The pact between India and Iran to develop the strategically located Chabahar port, along with the one with Afghanistan on road and rail network, will counter China and Pakistan’s alliance in South West Asia, BMI Research said on Wednesday.
“The agreement between India and Iran to develop the latter’s port of Chabahar is a major boost for both countries, as well as Afghanistan. In particular, growing co-operation between the three countries will counterbalance China-Pakistan alliance in the geopolitics of South West Asia,” it said.
Prime Minister Narendra Modi visited Iran earlier this week, the first by a Indian Prime Minister in 15 year.
A “milestone” pact on the strategic Chabahar Port in southern Iran, which will give India access to Afghanistan and Europe bypassing Pakistan, was among the agreements signed by India and Iran, which also agreed to cooperate on combating radicalism and terror.
Besides the bilateral pact to develop the Chabahar port, for which India will invest USD 500 million, a trilateral Agreement on Transport and Transit Corridor was also signed by India, Afghanistan and Iran, which Modi said could “alter the course of the history of the region”.
The bilateral agreements signed by India and Iran after detailed discussions between Modi and President Hassan Rouhani included one on setting up of an aluminium plant and another on laying a railway line to give India access to Afghanistan and Central Asia.
BMI Research, a Fitch Group company, said the governments of India, Iran and Afghanistan have taken a significant step towards closer co-operation by signing an agreement on May 23 to develop Iran’s southern port of Chabahar.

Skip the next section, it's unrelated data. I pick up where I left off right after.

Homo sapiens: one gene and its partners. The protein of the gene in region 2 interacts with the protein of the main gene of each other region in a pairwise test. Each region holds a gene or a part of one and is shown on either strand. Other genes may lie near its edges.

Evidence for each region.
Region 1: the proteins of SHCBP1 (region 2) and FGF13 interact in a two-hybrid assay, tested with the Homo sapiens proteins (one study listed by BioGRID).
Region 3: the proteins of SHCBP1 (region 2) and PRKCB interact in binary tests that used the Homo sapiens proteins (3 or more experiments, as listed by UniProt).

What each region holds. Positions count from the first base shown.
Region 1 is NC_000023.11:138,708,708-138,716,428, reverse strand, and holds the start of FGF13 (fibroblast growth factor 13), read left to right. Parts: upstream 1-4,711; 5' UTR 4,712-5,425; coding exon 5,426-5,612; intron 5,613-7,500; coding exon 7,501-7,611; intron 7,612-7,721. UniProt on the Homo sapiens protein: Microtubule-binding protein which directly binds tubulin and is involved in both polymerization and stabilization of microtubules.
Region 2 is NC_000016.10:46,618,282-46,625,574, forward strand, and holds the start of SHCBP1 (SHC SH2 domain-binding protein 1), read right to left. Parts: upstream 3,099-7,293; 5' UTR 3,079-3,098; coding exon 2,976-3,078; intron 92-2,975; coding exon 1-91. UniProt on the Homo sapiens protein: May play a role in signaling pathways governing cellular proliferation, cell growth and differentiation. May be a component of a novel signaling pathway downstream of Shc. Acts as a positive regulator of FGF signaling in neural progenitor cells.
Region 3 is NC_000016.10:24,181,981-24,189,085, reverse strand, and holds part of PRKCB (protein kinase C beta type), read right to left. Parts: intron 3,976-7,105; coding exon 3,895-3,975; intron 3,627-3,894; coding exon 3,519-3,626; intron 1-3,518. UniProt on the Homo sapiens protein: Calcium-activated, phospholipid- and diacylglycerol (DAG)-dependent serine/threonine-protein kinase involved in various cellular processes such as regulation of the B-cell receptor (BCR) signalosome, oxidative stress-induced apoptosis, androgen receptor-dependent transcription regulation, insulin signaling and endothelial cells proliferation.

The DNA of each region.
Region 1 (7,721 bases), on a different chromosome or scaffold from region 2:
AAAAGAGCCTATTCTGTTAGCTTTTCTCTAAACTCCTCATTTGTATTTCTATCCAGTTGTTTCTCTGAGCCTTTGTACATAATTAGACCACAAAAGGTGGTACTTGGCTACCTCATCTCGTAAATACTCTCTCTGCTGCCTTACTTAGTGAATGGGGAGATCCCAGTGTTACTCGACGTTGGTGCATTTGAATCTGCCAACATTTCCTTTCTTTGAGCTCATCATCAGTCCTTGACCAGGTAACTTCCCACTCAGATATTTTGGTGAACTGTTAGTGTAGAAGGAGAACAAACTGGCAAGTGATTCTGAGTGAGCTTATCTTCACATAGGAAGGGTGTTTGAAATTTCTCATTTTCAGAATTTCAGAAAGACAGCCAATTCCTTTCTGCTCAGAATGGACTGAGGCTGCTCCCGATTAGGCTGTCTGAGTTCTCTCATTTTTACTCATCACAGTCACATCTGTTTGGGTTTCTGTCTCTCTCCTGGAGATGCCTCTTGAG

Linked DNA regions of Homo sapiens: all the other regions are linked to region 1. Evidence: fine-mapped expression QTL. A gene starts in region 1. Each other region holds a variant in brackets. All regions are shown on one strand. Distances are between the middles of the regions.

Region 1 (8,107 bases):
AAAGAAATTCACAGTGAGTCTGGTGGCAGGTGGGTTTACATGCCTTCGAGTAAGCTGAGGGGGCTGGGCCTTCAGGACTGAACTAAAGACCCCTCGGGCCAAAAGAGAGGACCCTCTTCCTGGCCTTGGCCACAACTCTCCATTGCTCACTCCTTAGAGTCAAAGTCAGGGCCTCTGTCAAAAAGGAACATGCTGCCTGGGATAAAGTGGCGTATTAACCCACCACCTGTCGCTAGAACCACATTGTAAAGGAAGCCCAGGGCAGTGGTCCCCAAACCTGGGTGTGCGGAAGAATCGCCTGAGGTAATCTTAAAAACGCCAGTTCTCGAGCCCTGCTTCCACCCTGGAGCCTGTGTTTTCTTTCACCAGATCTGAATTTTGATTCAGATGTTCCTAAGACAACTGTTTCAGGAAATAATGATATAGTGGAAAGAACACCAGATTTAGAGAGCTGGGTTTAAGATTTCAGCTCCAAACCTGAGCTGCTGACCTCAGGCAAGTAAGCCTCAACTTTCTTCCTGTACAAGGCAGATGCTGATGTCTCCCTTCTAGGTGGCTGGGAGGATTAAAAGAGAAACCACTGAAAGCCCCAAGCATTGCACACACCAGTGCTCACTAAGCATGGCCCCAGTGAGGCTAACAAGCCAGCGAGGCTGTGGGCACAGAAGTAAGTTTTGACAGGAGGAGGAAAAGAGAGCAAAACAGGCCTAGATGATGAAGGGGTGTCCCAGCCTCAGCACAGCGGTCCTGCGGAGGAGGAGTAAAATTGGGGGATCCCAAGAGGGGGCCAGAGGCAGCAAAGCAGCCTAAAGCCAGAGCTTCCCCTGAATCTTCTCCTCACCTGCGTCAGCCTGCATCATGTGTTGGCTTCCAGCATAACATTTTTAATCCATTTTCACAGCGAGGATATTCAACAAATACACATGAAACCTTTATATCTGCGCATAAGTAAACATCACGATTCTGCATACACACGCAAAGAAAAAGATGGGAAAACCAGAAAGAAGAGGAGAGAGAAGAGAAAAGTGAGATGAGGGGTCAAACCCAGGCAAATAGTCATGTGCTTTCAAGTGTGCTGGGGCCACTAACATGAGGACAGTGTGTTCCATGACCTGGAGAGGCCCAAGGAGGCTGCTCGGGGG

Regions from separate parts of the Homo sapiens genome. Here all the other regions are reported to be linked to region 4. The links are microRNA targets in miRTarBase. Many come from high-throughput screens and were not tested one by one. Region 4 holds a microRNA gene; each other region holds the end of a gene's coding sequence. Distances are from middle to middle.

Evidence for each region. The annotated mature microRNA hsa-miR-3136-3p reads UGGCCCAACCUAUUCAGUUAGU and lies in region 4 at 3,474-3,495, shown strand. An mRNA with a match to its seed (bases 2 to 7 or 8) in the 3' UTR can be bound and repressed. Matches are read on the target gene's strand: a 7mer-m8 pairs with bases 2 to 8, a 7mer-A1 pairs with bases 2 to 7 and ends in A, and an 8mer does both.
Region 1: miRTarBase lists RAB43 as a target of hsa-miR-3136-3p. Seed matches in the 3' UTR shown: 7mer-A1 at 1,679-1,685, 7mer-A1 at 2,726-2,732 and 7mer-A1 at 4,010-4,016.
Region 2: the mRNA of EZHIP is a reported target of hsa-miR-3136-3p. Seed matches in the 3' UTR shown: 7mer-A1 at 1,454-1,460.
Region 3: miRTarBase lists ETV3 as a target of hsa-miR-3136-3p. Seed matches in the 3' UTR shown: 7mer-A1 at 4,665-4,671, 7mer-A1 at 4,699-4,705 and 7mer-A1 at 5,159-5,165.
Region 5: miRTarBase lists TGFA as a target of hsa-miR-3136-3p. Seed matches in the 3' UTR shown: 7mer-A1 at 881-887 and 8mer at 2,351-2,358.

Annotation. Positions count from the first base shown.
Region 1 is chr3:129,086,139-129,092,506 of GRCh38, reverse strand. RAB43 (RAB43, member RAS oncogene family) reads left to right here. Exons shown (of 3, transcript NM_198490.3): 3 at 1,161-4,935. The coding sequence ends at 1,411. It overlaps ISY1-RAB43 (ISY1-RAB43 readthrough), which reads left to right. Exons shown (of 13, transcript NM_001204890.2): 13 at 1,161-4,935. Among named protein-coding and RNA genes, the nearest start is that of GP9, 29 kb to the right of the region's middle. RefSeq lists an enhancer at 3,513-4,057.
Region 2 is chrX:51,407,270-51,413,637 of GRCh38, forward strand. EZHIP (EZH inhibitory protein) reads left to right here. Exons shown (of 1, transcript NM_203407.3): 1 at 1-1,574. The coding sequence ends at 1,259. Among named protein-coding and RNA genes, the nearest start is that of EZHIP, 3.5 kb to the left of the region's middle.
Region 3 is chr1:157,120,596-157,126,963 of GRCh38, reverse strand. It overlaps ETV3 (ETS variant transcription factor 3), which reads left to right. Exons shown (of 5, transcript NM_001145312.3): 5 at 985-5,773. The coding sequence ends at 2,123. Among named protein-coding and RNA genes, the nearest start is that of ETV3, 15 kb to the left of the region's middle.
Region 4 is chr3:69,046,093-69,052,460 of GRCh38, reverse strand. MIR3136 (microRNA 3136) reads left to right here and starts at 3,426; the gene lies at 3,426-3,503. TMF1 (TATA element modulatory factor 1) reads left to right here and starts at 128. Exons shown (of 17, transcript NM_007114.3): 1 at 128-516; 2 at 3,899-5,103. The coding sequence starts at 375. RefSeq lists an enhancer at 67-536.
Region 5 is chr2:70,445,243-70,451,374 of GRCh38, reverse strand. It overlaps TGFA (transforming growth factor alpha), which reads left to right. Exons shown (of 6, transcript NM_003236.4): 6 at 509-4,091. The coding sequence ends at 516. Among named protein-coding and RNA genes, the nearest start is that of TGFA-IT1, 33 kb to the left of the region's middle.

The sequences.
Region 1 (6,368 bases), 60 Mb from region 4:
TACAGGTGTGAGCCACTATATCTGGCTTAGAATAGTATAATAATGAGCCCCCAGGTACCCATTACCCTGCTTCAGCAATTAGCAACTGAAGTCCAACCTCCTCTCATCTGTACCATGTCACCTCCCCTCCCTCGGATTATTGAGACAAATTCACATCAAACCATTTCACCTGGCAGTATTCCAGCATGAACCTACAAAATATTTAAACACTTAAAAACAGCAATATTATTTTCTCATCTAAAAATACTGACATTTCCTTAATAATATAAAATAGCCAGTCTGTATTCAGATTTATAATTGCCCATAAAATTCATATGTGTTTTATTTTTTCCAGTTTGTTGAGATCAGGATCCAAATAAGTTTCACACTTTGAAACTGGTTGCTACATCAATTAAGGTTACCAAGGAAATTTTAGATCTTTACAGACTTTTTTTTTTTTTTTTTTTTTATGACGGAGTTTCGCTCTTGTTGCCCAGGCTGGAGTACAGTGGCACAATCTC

“Once the port is developed, it will provide a major boost for Indo-Iranian trade, and also provide a new route for Afghanistan’s exports, bypassing Pakistan.
“In particular, the new port at Chabahar is designed to compete with Pakistan’s port of Gwadar, which is being developed with Chinese assistance as part of the China-Pakistan Economic Corridor (CPEC),” it added.
CPEC in turn is part of a much bigger Chinese initiative known as ‘One Belt One Road’ (OBOR), which envisages new land and sea routes connecting China to Western Eurasia and East Africa.
Iran stands to benefit from Chabahar as it will get an enhanced port from which to export more goods to India and the Asia-Pacific region at a time when it is seeking to reintegrate itself into the global economy, BMI Research said.
Iran will also benefit from increased Indian investment. For their part, it seems that Indian firms are seeking to gain first-mover advantage in one of the world’s biggest new emerging markets, at a time when Western companies are still hesitant about entering Iran, it said.
India will strengthen its ties with Iran and thus its economic presence in the Gulf region.
In addition, trade to and from Chabahar will allow India to increase commercial influence in Afghanistan, physically bypassing Pakistan, whose generally hostile stance towards India impedes New Delhi’s ability to develop ties with Kabul, it added.
India’s interests in Afghanistan are mainly focused on challenging Pakistan’s position, but India is also interested in tapping Afghanistan’s natural resources and those of Central Asia, the agency said.
Afghanistan will get a new trade outlet to the Gulf, Arabian Sea and Indian Ocean bypassing the port of Karachi in Pakistan.
Afghan-Pakistan relations are complex and frequently strained due to Islamabad’s past support for the Taliban insurgency in Afghanistan. The Taliban suffered a blow on May 20, when its leader Mullah Akhtar Mansour was killed in a US drone strike, BMI Research said.